(NEW YORK POST) – Neighbors walking by an infamous Brooklyn funeral home this week were shocked by the sight of bagged bodies piled outside, unrefrigerated and in full view.
“At one point they had 20 bodies outside,” said a local resident who lives a block from the English Brothers Funeral Home in Sheepshead Bay.
“Kids walking by can see them. I was so disgusted that I snuck all the way in one day and saw bodies in bags on gurneys without covers. They’re not refrigerated. I don’t know if these people died of coronavirus or not but if they did and the virus is circulating in the air?”
Frank Restivo, 63, who’s owned the mortuary for decades and who was implicated but not charged in a body-harvesting scandal in 2005, didn’t flinch when The Post called him Friday.
“I know,” he said, when asked about the corpses outside. “We’ve got no more room inside.”
Because of COVID-19, Restivo said that he had 40 bodies packed inside the funeral home Friday and was forced to put the other bodies in the side yard. Prior to coronavirus, he said, he normally has no more than two or three bodies at one time at the funeral home.
Restivo said everyone was unprepared for the number of deaths caused by the pandemic but blamed hospitals. He said they are communicating badly, if at all, with funeral directors and families.
“They’re scaring families by telling them they have two days to pick up the bodies and if not they will be shipped off to Hart’s Island,” Restivo claimed. “The families beg us to take the bodies — which we wish the hospitals could keep a little longer since they have morgues and refrigeration. We’ve never needed refrigeration until now.”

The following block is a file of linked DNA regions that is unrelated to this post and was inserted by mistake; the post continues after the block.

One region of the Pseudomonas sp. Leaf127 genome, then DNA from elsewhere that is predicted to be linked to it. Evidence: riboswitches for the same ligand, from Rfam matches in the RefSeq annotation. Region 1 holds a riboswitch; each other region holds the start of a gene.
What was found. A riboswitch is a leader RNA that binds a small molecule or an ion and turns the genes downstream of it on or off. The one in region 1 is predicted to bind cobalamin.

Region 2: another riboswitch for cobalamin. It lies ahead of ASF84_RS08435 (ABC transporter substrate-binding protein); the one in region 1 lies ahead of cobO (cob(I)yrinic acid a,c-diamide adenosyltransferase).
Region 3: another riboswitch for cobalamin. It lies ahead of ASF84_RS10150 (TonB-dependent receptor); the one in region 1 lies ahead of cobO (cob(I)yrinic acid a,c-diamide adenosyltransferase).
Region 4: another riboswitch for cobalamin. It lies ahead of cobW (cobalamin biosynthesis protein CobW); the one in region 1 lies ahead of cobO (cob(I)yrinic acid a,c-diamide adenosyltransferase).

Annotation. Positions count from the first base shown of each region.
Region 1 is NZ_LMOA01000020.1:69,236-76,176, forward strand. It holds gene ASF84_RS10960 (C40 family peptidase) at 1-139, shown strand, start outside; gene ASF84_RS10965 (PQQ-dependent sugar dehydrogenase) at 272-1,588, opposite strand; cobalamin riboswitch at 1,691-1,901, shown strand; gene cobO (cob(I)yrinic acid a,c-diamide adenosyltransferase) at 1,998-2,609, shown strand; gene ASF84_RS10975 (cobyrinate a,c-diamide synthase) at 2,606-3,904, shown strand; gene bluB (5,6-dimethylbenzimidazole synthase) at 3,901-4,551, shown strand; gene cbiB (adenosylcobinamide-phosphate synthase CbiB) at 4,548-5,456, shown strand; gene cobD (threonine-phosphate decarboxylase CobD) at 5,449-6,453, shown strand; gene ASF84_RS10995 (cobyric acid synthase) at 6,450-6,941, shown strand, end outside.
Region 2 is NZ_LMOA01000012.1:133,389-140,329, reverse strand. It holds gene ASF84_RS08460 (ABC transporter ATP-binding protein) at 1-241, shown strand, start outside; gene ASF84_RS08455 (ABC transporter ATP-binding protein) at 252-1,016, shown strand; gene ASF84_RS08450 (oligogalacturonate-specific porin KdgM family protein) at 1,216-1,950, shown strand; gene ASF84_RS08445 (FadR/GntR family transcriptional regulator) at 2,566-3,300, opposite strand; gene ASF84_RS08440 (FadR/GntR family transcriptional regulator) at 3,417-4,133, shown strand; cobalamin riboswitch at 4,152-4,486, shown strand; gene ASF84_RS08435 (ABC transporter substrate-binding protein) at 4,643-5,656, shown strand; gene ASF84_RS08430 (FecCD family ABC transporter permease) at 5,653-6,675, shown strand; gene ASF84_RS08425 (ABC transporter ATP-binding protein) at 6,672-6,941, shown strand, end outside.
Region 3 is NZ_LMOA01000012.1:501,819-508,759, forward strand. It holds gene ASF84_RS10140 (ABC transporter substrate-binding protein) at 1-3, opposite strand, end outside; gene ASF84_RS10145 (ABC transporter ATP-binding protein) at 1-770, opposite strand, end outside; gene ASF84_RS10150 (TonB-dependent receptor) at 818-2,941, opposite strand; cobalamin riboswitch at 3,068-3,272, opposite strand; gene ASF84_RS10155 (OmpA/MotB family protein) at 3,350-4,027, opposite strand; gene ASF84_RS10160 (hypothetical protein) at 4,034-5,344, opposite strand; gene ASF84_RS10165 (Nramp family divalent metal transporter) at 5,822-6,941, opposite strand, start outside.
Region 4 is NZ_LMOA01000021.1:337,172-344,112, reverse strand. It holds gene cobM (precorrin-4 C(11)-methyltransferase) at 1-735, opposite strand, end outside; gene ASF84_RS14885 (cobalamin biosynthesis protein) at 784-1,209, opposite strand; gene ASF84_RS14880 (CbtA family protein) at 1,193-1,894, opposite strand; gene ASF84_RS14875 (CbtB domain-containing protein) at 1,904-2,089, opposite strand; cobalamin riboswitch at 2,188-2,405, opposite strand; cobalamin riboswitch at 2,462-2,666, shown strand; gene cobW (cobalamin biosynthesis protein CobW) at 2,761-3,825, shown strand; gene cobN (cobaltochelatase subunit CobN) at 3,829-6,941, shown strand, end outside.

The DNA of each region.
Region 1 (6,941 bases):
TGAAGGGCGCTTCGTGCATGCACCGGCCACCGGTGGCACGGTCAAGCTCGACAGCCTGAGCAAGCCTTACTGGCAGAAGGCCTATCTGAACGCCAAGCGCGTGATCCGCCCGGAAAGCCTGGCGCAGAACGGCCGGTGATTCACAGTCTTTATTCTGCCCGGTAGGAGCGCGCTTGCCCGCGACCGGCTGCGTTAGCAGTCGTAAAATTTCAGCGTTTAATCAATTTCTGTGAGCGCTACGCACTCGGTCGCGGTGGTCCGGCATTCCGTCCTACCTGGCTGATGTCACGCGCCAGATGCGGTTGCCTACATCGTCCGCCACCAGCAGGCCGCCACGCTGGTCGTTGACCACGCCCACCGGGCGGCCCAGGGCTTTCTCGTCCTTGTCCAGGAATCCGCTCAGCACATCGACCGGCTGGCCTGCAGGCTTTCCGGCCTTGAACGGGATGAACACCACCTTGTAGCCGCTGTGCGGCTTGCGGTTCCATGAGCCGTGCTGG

The city charges relatives $250 to go to Hart’s Island and get the bodies back after they’ve been buried out there.
“It’s mayhem,” Restivo said. “People are panicking. I got a woman coming to see me today hysterical. Her loved one is at [a hospital] and they told her he was going to be moved to Connecticut, which made no sense at all.”
Because funeral homes are so backed up, people are opting for cremation, Restivo said. But that’s become difficult as well. He called a crematorium Friday to arrange for the cremation of four bodies but the earliest date he could get was May 19. In the meantime the bodies sit in the unrefrigerated funeral home.
Funeral directors are required to store bodies in appropriate conditions and to follow their routine infection prevention and control precautions, said city Health Department spokesman Jeffrey Hammond. Mike Lanotte, the executive director and CEO of the New York State Funeral Directors Association told the Post he had never heard of a funeral home leaving bodies outside. He said one Queens funeral home has purchased a refrigerated truck to deal with the coronavirus-related overload of bodies.
“We have no choice but to put the bodies outside,” Restivo said. “It’s safe. We have an 8-foot fence and a gate and we lock it.
“I’ve never seen anything like this in 43 years. I never imagined it could happen. We are struggling and it’s terrible for the families.”
Restivo was investigated as part of a 2005 probe into a multi-million dollar scheme to carve up cadavers for profit by selling body parts to medical schools and the military without next-of-kin consent. The ghoulish, nationwide scam involved several funeral homes and was masterminded by Michael Mastromarino, a former dental surgeon who died in jail of liver cancer in 2013.
The secret harvesting of body parts, primarily leg bones used for transplants, netted millions in potential profits, law enforcement sources said.
“Once again the English Brothers funeral home is at the center of an outrageous occurrence,” said lawyer Sanford Rubenstein, who filed civil suits on behalf of relatives of people whose dead bodies were picked apart for profit, as well as the irate recipients of diseased tissue and organs from the corpses. Rubenstein said the English Brothers Funeral Home, one of the defendants, settled for an unspecified amount.